It is an amazing thing that people, with just slight pressure on just the right point, will offer up their greatest hopes, dreams and desires to perfect strangers. In talking to so many people, I have discovered a scary truth: despite all we come up with to the contrary, all the elaborate ruses to justify ourselves, we all want the same thing: pleasure. How to get it, though. How not to feel guilty about it in our productivity-oriented society. Now there is the problem. Some people have given up trying. Some people haven't.
Yesterday, after my recharging cartwheels, I was ready to get back to the business of giving out gold stars. I sat at the bar at a great Middle Eastern restaurant in Fort Greene, the cool spring air coming in the open door, the potted palms reaching almost to the exposed rafters, and I wrote. And talked. And ate bacon-wrapped, date- covered almonds and falafel-coated fried artichokes with a glass of red wine. And wrote some more.
A woman came in who had spent an hour with Verizon to try to fix a problem so she could get her work done, to no avail. She was happy. She couldn't do her work and didn't have to feel guilty about it. She ordered a mimosa and sat, smiling as the sun shone on her from the skylight above, telling her tale of jobless woe, the many applications that had been rejected.
"I met someone, though, so my personal life is good," she told the owner behind the bar with a shrug. C'est la vie.
I had to pipe in. "That's all that really matters," I said.
We all agreed. But there was that pesky problem of how to make money...I threw out my concept of a utopian barter system, where we didn't all just have to sit around doing pointless tasks, waiting morbidly for a rich relative to die.
"We feel we're not on farmland," I said, looking around as if the elaborate construction of buildings and roads we'd set up had disappeared or could, "but we are. We need to get back to basics."
"I have nothing to barter," the girl said, pride wounded by the many rejections.
"Of course you do! You're totally upbeat and that is very valuable," I said. It was the perfect moment to pull out the gold star. She smiled bigger, very pleased, and placed the puffy star right on her cheek.
"I feel so special," she said, shrugging into a self hug.
She guessed, she said, she had her body. I laughed. Sex is one of the few things we do still barter in a capitalist society, and even that has become extremely monetized in so many ways.
The owner had stepped away momentarily and come back. "How did we get to talking about prostitution?" he asked, amazed at the turn. We explained that it was something she felt she could offer up in the new, better barter society. Without skipping a beat, he offered up his own fantasy: "I could be a porn star, I think that'd be great!"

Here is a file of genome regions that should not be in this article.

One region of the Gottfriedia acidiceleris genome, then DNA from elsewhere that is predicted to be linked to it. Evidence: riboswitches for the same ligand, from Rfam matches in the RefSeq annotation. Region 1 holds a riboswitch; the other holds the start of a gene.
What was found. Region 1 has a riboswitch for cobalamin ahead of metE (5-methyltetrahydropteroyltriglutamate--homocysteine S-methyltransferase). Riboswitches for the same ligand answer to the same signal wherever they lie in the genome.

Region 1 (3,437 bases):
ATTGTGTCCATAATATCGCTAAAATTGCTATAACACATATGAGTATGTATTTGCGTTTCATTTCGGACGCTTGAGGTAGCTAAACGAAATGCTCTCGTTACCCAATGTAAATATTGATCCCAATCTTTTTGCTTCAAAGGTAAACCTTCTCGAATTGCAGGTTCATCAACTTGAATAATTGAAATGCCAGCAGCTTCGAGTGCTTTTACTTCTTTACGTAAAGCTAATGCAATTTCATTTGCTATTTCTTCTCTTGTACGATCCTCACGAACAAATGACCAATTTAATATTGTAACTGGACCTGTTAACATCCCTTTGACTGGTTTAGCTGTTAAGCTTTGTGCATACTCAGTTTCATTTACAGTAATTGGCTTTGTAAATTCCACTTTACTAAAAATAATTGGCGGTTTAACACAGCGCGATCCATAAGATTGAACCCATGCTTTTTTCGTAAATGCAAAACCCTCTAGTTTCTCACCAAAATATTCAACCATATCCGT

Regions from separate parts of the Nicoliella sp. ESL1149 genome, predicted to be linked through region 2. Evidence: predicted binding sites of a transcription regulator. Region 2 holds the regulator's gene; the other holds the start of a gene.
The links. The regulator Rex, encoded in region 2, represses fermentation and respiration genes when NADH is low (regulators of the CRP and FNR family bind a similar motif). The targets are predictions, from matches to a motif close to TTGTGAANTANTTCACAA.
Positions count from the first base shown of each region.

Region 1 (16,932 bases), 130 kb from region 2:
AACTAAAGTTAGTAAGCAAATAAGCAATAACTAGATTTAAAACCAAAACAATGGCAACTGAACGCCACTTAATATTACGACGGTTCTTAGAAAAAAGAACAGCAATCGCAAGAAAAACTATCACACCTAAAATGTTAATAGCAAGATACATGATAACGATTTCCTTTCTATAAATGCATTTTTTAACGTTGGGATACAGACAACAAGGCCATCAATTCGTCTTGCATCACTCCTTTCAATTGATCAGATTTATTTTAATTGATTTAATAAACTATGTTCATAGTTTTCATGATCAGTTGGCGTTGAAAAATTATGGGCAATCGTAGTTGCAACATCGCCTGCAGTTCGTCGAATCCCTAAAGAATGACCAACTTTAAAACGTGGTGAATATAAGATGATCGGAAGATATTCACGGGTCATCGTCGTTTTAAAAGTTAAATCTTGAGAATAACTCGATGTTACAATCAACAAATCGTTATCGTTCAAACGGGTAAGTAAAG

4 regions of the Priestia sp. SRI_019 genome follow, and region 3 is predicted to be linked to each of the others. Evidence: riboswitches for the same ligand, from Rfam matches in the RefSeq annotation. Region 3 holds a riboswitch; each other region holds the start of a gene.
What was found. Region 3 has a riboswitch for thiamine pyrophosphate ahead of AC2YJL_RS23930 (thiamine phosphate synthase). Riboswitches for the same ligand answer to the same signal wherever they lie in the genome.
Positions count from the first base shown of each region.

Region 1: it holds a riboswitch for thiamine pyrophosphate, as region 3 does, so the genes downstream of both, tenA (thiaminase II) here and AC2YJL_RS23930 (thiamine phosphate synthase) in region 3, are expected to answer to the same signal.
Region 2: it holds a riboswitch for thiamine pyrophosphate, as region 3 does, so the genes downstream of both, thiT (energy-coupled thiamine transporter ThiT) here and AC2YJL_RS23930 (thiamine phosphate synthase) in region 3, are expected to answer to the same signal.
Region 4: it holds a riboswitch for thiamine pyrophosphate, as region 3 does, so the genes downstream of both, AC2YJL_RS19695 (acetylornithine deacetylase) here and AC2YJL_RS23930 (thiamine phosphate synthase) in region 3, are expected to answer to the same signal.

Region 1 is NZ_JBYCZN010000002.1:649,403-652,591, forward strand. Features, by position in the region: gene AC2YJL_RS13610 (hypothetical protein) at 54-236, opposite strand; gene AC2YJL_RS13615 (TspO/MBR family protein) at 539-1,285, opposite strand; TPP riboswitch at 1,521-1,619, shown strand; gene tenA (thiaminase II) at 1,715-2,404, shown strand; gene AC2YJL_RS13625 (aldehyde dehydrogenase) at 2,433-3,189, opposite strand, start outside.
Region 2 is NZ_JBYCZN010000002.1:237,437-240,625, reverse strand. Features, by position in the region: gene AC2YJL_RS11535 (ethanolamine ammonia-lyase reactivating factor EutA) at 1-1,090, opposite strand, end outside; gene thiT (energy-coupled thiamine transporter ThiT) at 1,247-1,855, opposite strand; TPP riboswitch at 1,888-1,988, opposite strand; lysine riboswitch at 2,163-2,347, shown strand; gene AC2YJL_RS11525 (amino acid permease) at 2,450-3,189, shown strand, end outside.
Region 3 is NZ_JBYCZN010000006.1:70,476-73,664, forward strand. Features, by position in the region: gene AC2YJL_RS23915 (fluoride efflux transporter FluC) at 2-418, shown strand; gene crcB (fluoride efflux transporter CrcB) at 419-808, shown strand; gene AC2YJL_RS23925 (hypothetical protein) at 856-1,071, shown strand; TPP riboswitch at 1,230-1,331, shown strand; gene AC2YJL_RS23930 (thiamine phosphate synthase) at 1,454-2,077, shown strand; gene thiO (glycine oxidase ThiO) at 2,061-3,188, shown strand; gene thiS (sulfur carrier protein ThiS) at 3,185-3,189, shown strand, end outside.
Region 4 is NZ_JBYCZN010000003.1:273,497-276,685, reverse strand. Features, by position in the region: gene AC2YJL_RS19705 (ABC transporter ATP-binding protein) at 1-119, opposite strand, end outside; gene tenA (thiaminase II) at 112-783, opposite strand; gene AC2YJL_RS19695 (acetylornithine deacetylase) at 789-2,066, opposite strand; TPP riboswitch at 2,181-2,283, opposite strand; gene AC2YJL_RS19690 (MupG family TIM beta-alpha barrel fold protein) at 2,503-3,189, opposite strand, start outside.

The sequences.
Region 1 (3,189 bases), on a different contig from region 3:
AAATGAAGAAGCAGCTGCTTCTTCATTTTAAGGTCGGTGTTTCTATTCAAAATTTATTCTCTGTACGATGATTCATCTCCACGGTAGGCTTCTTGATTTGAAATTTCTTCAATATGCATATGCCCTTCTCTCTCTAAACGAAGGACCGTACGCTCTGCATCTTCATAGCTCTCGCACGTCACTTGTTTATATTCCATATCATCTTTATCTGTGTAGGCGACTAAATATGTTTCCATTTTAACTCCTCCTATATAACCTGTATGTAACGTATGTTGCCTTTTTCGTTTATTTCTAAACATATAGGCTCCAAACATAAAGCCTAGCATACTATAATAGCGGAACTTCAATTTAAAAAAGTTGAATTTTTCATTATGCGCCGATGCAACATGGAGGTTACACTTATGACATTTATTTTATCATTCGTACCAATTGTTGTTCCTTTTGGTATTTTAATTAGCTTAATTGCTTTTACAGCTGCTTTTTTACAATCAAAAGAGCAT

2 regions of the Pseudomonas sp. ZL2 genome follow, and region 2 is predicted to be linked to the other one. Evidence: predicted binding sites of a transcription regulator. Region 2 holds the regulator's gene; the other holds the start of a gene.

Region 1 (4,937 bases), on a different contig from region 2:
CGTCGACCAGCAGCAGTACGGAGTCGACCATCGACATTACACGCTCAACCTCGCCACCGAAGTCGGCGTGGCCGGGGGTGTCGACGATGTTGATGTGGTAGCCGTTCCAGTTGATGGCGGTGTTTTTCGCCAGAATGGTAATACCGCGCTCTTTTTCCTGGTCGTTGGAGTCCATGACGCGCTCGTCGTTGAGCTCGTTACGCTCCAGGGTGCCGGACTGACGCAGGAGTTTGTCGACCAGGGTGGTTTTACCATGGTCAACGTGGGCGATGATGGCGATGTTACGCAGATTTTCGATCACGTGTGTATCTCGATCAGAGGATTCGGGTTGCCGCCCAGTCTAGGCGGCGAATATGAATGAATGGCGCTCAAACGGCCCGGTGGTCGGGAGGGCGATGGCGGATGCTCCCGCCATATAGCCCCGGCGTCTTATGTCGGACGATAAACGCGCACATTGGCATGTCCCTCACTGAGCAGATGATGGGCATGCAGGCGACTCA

We laughed. When I questioned him, was he really sure he would enjoy it, there is a lot of waiting around, he offered up an emphatic yes. He was sure. Every open conversation seems to come down to this, to sex, to pleasure. In the midst of economic crisis, it is the one thing people know for sure they can afford. It is natural, free in every sense if we are willing to open ourselves up to it.
This morning, as synchronicity would have it, I met a sex consultant whose given last name is Love. She is in the midst of writing a tounge-in-cheek sex manual in between gigs assisting expert sex gurus like Barbara Carrellas, the author of Urban Tantra: Sacred Sex for the Twenty-First Century. She is living in Brooklyn and loving it, reaching out to people to help them understand how to find their way back to pleasure. She definitely deserved her gold star, took it graciously and recognized it exactly as it was intended, as a moment of connection that would stay with her throughout her day. Like good sex.
In an interview I watched on YouTube with Barbara Carrellas, whom Ms. Love loves and greatly admires, she offered up the concept we all sometimes forget: ecstasy doesn't come in a pill. "Forces of nature are moving through you, there is no goal," she said. "It is all about staying in the present moment and taking the journey."
She offered up that "Pleasure has been so dismissed, so denigrated, so put in to a place of shame in this culture. It is all about consciousness: are you really paying attention to what you're doing and where you are?" Are we? I think we have strayed too far. What's happening now is a necessary correction I like to say.
The New York Times wrote a story in the Style section recently about orgasmic meditation or OMing. I was surprised to see such a long, open story about sex in a major, one might argue The major mainstream publication. But we, all of us, are primed for the message. Our measures of pleasure have failed us and, even if they hadn't, we can surely no longer afford them.